Ah the nirvana of commercial property. As long as you get advice from Olly & Co. first of all of course.

That could lead to an oversupply of apartments and other housing projects, as has happened in parts of Australia.

Brisbane, Melbourne and Sydney have been building apartments between 3 - 6 times faster than Auckland for 7 years now, there is no chance of Auckland having an oversupply of apartments.

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There is, however, a good chance of talented Kiwi workers heading off to live more cheaply in apartments in Brisbane, Melbourne and Sydney rather than paying stupid costs in Auckland while receiving lower salaries.

It is slightly better chance than that. Brisbane has been building a lot of commercial property in its CBD, while Auckland has been building very little. Employers of professionals may leave Auckland for he lower commercial rents and more modern buildings on offer. Adding a bit of a push effect, to the pull of lower cost apartments.

http://www.theaustralian.com.au/business/property/brisbanes-commercial-p...

NZ has no economies of scale to build and has a material and land costs set by a few; The immigration boom means this is not a risk unless building go nuts for 10 years (if labour get voted in) and then immigration reverses (Ireland case, but miles off from where we currently sit).

Golden corridor for residential is now welly - palmy, new highway, workings to build it, shorter commute/freighting time between palmy and welly... this is where the next 10 years will be, aucklands done its dash I agree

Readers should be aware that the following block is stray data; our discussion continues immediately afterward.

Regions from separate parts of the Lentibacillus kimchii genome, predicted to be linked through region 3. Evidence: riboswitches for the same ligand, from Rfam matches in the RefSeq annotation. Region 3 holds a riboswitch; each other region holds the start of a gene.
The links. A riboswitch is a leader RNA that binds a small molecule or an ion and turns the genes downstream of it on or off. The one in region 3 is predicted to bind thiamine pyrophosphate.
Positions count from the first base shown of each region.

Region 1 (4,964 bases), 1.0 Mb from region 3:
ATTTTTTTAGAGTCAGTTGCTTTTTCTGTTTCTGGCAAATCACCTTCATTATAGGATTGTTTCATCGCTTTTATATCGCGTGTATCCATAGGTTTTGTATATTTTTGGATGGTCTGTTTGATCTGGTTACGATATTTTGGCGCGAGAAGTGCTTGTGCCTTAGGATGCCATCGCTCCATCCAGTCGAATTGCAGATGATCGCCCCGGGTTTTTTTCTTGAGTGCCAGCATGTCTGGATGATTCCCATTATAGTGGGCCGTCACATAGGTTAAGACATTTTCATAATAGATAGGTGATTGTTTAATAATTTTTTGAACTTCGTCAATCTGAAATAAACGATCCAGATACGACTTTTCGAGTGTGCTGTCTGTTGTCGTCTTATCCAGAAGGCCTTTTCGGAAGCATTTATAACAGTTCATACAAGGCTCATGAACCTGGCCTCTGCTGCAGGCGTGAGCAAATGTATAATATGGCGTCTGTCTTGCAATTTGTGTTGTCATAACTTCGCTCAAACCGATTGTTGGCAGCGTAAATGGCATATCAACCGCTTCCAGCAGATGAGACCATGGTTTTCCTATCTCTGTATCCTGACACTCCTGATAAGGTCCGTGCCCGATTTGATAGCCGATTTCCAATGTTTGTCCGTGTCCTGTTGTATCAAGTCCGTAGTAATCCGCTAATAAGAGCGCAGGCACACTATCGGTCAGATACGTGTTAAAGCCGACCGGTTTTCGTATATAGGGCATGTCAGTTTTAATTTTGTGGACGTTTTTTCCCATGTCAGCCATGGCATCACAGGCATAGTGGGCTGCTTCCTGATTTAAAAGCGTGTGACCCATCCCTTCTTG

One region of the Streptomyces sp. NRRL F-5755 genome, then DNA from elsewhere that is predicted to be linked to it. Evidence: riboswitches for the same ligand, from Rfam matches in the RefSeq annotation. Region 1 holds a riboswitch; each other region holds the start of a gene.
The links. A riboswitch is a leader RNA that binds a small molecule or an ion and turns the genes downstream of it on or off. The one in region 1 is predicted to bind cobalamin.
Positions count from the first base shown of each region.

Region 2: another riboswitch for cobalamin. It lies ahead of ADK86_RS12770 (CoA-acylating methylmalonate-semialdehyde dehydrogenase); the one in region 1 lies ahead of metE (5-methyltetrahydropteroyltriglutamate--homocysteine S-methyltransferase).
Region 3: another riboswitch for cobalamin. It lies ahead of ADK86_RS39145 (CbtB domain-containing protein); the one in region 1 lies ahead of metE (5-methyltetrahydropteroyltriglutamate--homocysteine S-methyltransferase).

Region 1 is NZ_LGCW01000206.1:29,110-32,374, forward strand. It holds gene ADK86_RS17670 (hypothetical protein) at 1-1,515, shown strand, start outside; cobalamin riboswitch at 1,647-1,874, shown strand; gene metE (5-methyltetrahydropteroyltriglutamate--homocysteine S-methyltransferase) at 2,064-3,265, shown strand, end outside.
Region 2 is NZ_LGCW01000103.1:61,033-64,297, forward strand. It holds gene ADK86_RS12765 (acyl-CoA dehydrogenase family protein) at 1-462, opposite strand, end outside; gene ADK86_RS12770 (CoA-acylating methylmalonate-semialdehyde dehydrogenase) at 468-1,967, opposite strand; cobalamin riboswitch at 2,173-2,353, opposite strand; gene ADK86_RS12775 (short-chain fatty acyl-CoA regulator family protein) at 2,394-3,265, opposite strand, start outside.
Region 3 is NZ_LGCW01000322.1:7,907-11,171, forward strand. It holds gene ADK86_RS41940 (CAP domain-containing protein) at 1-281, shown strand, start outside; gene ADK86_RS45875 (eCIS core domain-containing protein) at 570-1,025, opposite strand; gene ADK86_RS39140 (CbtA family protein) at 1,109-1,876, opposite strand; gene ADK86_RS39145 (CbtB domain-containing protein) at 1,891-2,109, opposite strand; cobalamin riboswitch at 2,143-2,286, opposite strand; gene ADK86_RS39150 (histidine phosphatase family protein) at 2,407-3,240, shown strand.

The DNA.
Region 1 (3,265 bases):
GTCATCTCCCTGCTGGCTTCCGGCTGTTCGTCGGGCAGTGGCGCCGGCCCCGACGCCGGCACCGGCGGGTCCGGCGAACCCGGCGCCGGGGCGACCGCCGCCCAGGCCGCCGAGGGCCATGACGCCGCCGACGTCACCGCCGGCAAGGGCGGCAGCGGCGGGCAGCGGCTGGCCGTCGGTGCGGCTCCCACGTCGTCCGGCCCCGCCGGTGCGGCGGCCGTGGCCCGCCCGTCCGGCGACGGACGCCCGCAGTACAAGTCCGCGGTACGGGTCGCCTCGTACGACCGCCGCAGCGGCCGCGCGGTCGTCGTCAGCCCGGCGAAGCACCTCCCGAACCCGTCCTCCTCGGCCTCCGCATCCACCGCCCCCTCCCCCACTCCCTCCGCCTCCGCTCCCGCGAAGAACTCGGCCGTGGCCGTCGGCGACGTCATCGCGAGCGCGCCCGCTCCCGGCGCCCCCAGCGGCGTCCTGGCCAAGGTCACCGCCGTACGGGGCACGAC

Talkin to an architect who has been designing Auck apartments last 15 years. Yes there will be an oversupply in 2 years as completed projects recently started late come on stream. It's a cycle often repeated unfortunately with crappie design and construction.

Good to see someone close to the action speaking up. Although you always have to wonder with a guy like Olly as to what is in it for him. Talking his book up?

“We have clients who are buying commercial properties for $200,000 to $250,000 [which are] producing returns of 6-7% net in the hand after all expenses, because the tenant usually pays all the outgoings,” he said.

Do Newland Burling & Co have a bunch of said commercial properties about to come onto the market for sale?

Of course, time to book your expensive session with him...

Newland also believes that provincial property markets, which have remained buoyant while the Auckland market has flattened, will eventually follow Auckland’s lead.

Auckland has ploughed its own course, by deciding not to build anything, and as such sits on an independent trajectory. Auckland land prices are phenomenal and will remain so.

In the rest of the world (including latterly the rest of NZ) a more traditional property boom is happening. New housing and commercial property is being built in vast quantities. That worldwide construction boom is soon going to pose a problem to Auckland.

Renters, commercial and residential, are about to be faced with a choice. Rent in Auckland (old, dilapidated, overcrowded, expensive, antiquated, traffic choked, with a highly indebted council) or rent anywhere else (modern, spacious, inexpensive). People and jobs might just move away from Auckland.

Yes they will move out of auckland. As will many retiring baby boomers. Auckland will not grow as much as projected and that will also be a property price dampener

Yes Fritz, I also think Aucklanders will move out of Auckland especially when they think their quality of life has been compromised, and yes I also agree that the retirees should move out of Auckland if they can no longer put up with the traffic jam and long queues in everything. Things will balance out eventually.